Fat free diets. Fat free foods. For years, fat free fanatics have suffered from fat free mania, desperately trying to avoid any fat in their diets out of a belief that a fat free lifestyle is a guaranteed weight loss strategy. What many fat fearing dieters may not realize, however, is that our bodies need a healthy level of fat in order to maintain overall wellness. As a matter of fact, The United States Department of Agriculture recommends that adults get 20 – 35 percent of their total calories from fats. Fats provide essential fatty acids, offer fat-soluble vitamins, and are an important source of energy. It’s important to understand that there are different types of fats, and that some are healthier for you than others. Instead of trying to live a completely fat-fee lifestyle, simply knowing the different sources of good and bad fats, and what constitutes a healthy amount of each, can truly help you meet your weight loss goals.
Unsaturated fats are considered good fats. They include polyunsaturated fatty acids and monounsaturated fats. When eaten in moderation, our bodies use mono- and polyunsaturated fats to replace unhealthy fats, such as saturated or trans fats, a process that can help lower cholesterol and reduce our risk of heart disease. Omega-3 fatty acids are a specific type of good fat that offer healthy benefits for our hearts. Found in fatty fish such as salmon, trout, catfish, and mackerel, as well as flaxseeds and walnuts, The American Heart Association recommends eating two servings of these polyunsaturated fats each week, preferably in the form of fatty fish. While omega-3 supplements are available, it is healthiest to obtain the nutrient from food sources, rather than from vitamin supplements.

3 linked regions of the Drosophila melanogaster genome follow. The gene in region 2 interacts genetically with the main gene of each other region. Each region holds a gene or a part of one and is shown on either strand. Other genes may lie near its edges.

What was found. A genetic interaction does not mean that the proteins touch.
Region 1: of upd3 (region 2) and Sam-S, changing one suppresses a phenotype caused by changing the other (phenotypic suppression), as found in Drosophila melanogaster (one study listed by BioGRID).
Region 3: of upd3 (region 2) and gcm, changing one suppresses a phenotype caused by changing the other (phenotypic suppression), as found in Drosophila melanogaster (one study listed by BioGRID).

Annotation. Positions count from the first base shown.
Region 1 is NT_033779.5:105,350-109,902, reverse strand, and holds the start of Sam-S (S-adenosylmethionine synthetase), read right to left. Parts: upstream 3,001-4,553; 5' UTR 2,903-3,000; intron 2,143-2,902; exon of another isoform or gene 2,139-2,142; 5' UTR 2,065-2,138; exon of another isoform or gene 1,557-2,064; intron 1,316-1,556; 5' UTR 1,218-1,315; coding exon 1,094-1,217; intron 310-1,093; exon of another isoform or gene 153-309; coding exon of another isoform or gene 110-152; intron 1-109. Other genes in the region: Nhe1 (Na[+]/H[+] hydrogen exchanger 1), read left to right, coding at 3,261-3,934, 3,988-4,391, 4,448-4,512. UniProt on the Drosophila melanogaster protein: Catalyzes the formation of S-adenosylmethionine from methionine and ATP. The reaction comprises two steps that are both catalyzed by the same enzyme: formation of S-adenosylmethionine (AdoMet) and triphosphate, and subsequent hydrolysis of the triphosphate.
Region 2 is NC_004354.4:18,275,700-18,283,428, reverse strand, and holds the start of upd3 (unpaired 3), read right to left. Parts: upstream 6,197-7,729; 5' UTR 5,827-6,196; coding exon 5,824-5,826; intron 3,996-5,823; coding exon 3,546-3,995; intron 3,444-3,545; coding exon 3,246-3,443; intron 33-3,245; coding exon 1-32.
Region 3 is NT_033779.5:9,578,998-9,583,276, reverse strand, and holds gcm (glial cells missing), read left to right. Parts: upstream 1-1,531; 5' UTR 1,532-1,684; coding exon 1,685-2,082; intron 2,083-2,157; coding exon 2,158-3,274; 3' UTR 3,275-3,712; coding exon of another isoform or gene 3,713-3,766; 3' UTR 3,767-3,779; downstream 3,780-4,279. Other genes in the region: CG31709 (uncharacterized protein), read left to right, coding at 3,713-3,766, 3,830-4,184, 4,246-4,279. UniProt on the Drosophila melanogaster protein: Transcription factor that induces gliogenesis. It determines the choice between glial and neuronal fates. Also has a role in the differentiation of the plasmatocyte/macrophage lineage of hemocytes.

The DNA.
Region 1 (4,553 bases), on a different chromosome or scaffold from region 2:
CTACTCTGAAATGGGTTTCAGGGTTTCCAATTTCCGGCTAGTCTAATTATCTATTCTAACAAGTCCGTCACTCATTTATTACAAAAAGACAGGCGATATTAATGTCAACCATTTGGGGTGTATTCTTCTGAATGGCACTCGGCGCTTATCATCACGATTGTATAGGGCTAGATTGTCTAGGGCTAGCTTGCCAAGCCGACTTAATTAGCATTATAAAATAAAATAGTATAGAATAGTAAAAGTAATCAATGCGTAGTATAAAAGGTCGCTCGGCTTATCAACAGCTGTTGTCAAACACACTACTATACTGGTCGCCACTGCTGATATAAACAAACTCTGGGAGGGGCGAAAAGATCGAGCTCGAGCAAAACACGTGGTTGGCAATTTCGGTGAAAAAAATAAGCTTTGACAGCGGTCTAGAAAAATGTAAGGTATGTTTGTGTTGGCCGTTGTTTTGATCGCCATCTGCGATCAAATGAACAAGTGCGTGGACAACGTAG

Monounsaturated fats are another form of good fat that can help prevent heart disease. Most commonly found in olive oil, avocados, hazelnuts, almonds, Brazil nuts, cashews, sesame seeds, pumpkin seeds, canola, oil and peanut oil, these healthy fats are a good source of vitamin E.
Saturated and trans fatty acids are the unhealthy fats that should only be eaten sparingly. These bad fats can raise cholesterol levels, clog arteries, and increase the risk of heart disease, colon cancer, and prostate cancer. Saturated fats are most commonly found in animal products such as meat, poultry skin, high-fat dairy and eggs, and some vegetable fats such as coconut and palm oils.
Trans fats come in two forms: the kind that is naturally occurring and can be found in small amounts in some dairy and meat, and the kind that is artificial and that occurs when liquid oils are hardened into “partially hydrogenated” fats.
Artificial trans fats are having the greatest negative impact on the average American diet. Typically used in the preparation of fried foods, baked goods, cookies, icings, crackers, and packaged snack foods, experts warn that artificial trans fats are even more detrimental to our health than butter or lard. Even small amounts of artificial trans facts can increase our risk of heart disease.
Still confused? Use the chart below to identify good and bad fats so that you can incorporate the proper amounts of each in your healthy diet: